I’ve been lucky enough to have had an insulin pump for almost 19 years. I was diagnosed with type 1 diabetes in 1995, when I was 18 years old (2 months after I started my freshman year in college). For the first year I took insulin shots 5 times a day. After about a year, my incredibly realistic endocrinologist (at the time…she’s no longer my doctor) said to me, “You’re 18 and a freshman in college. I can preach to you all day about what you need to eat, testing your blood sugar, and being very regimented about your insulin shots but you’re not going to listen to me. So, let’s talk about insulin pumps.” What a blessing that was! My first A1c was 13% I think….13%!!! Now it hovers between 6% and 7%. Insulin pumps have done a LOT for me.
My first insulin pump was the Medtronic Minimed 506 back in 1996. I admit at first I had a love/hate relationship with it. It stuck out. I couldn’t wear dresses. People asked me all the time if it was a pager (I know, I know…it was the 90’s). When you’re in your late teens and early twenties, these things are a big deal. However, I eventually got to the point where I appreciated everything it was doing for me. It took meeting a fellow diabetic who was legally blind and had lost several toes for reality to really set in, but it finally did. In any case, insulin pumps have come a LONG way since then! Over the years I’ve had a variety of pumps. They’ve all been wonderful and done amazing things for my A1c numbers. I’m really loving the one I have now though, so I thought I’d share it with you:
I just received the 530G with Enlite system from Medtronic Minimed. This is a pump and continuous glucose monitoring system and it’s fabulous. It does everything you’d expect from your continuous glucose monitor, and then some. My favorite features are the predictive alerts (it tells you that your blood sugar is going to be high or low a certain amount of time before it happens so you can treat it) and the Threshold Suspend feature. Threshold Suspend is great for diabetics like me who generally have trouble feeling their blood sugar dropping until it is REALLY low. It will automatically suspend the pump’s insulin delivery when your blood sugar drops below a predetermined number, and won’t turn back on until you tell it to. It can be a real life saver for those of us who have trouble feeling their low blood sugars and folks who tend to drop low overnight and don’t wake up!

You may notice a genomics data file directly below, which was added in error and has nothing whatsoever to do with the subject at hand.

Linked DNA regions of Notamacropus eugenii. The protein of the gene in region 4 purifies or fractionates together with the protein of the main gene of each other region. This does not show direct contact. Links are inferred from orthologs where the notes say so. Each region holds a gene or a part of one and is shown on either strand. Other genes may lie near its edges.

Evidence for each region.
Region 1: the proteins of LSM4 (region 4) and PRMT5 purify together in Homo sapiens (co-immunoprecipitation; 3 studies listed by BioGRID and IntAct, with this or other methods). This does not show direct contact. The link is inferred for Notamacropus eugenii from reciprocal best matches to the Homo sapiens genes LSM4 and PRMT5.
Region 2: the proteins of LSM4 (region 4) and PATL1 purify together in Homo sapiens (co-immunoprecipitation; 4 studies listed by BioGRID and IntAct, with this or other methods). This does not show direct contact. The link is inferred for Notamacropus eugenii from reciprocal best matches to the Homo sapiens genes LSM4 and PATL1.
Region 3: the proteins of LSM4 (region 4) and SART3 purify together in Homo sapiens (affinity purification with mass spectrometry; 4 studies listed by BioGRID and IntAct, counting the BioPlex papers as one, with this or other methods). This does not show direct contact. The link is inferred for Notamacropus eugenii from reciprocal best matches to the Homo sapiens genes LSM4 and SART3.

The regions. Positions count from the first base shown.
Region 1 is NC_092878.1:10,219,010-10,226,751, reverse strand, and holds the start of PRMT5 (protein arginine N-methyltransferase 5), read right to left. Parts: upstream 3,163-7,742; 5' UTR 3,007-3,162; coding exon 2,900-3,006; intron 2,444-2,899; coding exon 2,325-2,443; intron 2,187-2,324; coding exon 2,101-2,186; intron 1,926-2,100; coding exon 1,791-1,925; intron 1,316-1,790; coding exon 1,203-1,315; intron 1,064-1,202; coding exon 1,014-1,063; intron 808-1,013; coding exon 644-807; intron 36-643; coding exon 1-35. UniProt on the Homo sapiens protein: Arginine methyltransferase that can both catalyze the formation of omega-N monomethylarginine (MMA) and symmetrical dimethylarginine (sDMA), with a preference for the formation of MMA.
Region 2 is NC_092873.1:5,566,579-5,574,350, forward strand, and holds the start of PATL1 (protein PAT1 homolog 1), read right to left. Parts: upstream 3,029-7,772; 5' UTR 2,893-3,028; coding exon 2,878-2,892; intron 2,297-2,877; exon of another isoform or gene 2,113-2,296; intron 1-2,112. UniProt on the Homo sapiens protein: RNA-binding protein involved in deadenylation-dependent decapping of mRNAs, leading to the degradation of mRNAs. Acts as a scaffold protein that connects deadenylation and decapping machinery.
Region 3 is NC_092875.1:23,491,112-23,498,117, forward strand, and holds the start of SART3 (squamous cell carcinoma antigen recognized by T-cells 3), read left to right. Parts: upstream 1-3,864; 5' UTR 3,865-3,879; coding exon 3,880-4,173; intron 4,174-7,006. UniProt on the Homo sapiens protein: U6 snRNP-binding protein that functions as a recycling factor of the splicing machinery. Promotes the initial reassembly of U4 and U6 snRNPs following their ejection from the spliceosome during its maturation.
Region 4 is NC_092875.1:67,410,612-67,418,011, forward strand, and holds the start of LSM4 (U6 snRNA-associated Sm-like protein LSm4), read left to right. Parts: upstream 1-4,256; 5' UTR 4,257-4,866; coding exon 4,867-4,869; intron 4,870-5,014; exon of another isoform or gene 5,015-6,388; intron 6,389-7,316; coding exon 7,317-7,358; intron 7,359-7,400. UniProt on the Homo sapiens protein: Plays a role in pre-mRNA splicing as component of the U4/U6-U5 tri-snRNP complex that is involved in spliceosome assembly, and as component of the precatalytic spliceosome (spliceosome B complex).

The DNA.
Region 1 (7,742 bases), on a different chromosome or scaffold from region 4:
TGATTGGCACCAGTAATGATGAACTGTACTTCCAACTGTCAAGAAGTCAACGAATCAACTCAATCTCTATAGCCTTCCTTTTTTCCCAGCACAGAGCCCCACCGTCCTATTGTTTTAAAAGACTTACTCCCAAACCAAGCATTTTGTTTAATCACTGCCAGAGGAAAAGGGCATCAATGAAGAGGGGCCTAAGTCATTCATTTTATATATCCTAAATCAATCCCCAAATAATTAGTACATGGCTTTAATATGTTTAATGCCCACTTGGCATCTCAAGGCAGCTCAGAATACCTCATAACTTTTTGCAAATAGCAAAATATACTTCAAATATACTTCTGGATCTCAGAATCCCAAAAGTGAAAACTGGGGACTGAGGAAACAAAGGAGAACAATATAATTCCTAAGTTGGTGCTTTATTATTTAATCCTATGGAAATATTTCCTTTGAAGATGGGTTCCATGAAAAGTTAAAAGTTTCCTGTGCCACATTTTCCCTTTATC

I know there are other insulin pump manufacturers and continuous glucose monitoring systems out there that are incredible. My decision to go with this one boiled down to two things: my history with Medtronic Minimed products and insurance coverage. If you’re looking into pumps and/or continuous glucose monitoring systems I encourage you to explore what’s out there and find the best one for you!
I end with another “lesson” from that first endocrine group that I saw when I was diagnosed. The doctor that treated me in the hospital said that there is so much diabetes research going on that there will be huge strides, if not a cure, in my lifetime. However, while advancements may be able to help them treat or cure my diabetes, they won’t be able to undo any complications that I suffer because of it. He advised me to do what I had to do to find a balance and keep my health and blood sugar levels where they needed to be. Fantastic…and very real…advice.
It took me years to really figure that out (I admit I wasn’t the “best diabetic” in my late teens and early twenties), but insulin pumps helped me get there. Staying active and working hard to find a balance between activity and diabetes also helped me get there. Hopefully hearing about this stuff, as well as the rest of the content of this blog, will help others who may still be trying to find that balance!
I’ll discuss more gear next week…stay tuned!